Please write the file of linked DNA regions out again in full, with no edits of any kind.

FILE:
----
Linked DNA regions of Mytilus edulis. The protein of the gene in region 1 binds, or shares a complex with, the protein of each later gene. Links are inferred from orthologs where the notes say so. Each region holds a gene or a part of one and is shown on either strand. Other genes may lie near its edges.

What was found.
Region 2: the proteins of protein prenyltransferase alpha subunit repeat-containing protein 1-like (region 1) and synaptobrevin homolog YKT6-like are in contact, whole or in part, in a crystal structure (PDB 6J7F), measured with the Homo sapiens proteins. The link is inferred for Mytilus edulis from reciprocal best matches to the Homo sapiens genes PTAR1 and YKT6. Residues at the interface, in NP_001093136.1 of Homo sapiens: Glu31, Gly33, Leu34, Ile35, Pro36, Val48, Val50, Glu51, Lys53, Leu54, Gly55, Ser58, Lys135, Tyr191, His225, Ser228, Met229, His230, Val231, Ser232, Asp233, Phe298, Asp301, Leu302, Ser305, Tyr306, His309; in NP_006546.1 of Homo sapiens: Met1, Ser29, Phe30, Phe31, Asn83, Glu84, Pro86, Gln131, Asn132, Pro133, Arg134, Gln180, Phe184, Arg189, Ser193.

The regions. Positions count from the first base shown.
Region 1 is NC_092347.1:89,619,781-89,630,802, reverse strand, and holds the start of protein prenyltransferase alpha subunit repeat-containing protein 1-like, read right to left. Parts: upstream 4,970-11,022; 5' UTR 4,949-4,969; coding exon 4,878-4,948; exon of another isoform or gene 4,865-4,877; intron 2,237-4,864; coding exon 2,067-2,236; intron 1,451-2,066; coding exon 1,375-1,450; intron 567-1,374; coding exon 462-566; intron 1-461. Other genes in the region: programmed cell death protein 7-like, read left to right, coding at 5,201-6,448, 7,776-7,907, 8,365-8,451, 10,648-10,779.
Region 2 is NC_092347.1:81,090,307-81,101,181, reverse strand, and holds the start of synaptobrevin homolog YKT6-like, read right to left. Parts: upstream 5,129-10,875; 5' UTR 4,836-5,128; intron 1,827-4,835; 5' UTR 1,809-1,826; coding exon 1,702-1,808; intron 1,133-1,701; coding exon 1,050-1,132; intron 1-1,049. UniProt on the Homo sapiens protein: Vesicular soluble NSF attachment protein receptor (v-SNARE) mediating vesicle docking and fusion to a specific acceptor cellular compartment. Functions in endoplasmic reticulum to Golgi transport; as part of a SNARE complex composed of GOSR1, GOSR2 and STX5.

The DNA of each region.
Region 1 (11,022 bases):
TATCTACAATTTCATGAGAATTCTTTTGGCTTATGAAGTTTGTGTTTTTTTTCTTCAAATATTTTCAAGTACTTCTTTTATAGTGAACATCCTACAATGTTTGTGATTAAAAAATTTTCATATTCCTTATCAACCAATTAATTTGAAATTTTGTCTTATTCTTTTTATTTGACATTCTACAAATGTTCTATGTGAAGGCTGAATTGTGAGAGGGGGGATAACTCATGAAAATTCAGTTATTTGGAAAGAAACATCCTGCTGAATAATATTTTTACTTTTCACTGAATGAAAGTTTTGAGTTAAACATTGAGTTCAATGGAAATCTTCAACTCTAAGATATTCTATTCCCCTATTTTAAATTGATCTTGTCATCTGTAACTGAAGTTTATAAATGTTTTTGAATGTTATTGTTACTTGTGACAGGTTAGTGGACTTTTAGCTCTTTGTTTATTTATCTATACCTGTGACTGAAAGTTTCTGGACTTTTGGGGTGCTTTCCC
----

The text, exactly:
Linked DNA regions of Mytilus edulis. The protein of the gene in region 1 binds, or shares a complex with, the protein of each later gene. Links are inferred from orthologs where the notes say so. Each region holds a gene or a part of one and is shown on either strand. Other genes may lie near its edges.

What was found.
Region 2: the proteins of protein prenyltransferase alpha subunit repeat-containing protein 1-like (region 1) and synaptobrevin homolog YKT6-like are in contact, whole or in part, in a crystal structure (PDB 6J7F), measured with the Homo sapiens proteins. The link is inferred for Mytilus edulis from reciprocal best matches to the Homo sapiens genes PTAR1 and YKT6. Residues at the interface, in NP_001093136.1 of Homo sapiens: Glu31, Gly33, Leu34, Ile35, Pro36, Val48, Val50, Glu51, Lys53, Leu54, Gly55, Ser58, Lys135, Tyr191, His225, Ser228, Met229, His230, Val231, Ser232, Asp233, Phe298, Asp301, Leu302, Ser305, Tyr306, His309; in NP_006546.1 of Homo sapiens: Met1, Ser29, Phe30, Phe31, Asn83, Glu84, Pro86, Gln131, Asn132, Pro133, Arg134, Gln180, Phe184, Arg189, Ser193.

The regions. Positions count from the first base shown.
Region 1 is NC_092347.1:89,619,781-89,630,802, reverse strand, and holds the start of protein prenyltransferase alpha subunit repeat-containing protein 1-like, read right to left. Parts: upstream 4,970-11,022; 5' UTR 4,949-4,969; coding exon 4,878-4,948; exon of another isoform or gene 4,865-4,877; intron 2,237-4,864; coding exon 2,067-2,236; intron 1,451-2,066; coding exon 1,375-1,450; intron 567-1,374; coding exon 462-566; intron 1-461. Other genes in the region: programmed cell death protein 7-like, read left to right, coding at 5,201-6,448, 7,776-7,907, 8,365-8,451, 10,648-10,779.
Region 2 is NC_092347.1:81,090,307-81,101,181, reverse strand, and holds the start of synaptobrevin homolog YKT6-like, read right to left. Parts: upstream 5,129-10,875; 5' UTR 4,836-5,128; intron 1,827-4,835; 5' UTR 1,809-1,826; coding exon 1,702-1,808; intron 1,133-1,701; coding exon 1,050-1,132; intron 1-1,049. UniProt on the Homo sapiens protein: Vesicular soluble NSF attachment protein receptor (v-SNARE) mediating vesicle docking and fusion to a specific acceptor cellular compartment. Functions in endoplasmic reticulum to Golgi transport; as part of a SNARE complex composed of GOSR1, GOSR2 and STX5.

The DNA of each region.
Region 1 (11,022 bases):
TATCTACAATTTCATGAGAATTCTTTTGGCTTATGAAGTTTGTGTTTTTTTTCTTCAAATATTTTCAAGTACTTCTTTTATAGTGAACATCCTACAATGTTTGTGATTAAAAAATTTTCATATTCCTTATCAACCAATTAATTTGAAATTTTGTCTTATTCTTTTTATTTGACATTCTACAAATGTTCTATGTGAAGGCTGAATTGTGAGAGGGGGGATAACTCATGAAAATTCAGTTATTTGGAAAGAAACATCCTGCTGAATAATATTTTTACTTTTCACTGAATGAAAGTTTTGAGTTAAACATTGAGTTCAATGGAAATCTTCAACTCTAAGATATTCTATTCCCCTATTTTAAATTGATCTTGTCATCTGTAACTGAAGTTTATAAATGTTTTTGAATGTTATTGTTACTTGTGACAGGTTAGTGGACTTTTAGCTCTTTGTTTATTTATCTATACCTGTGACTGAAAGTTTCTGGACTTTTGGGGTGCTTTCCC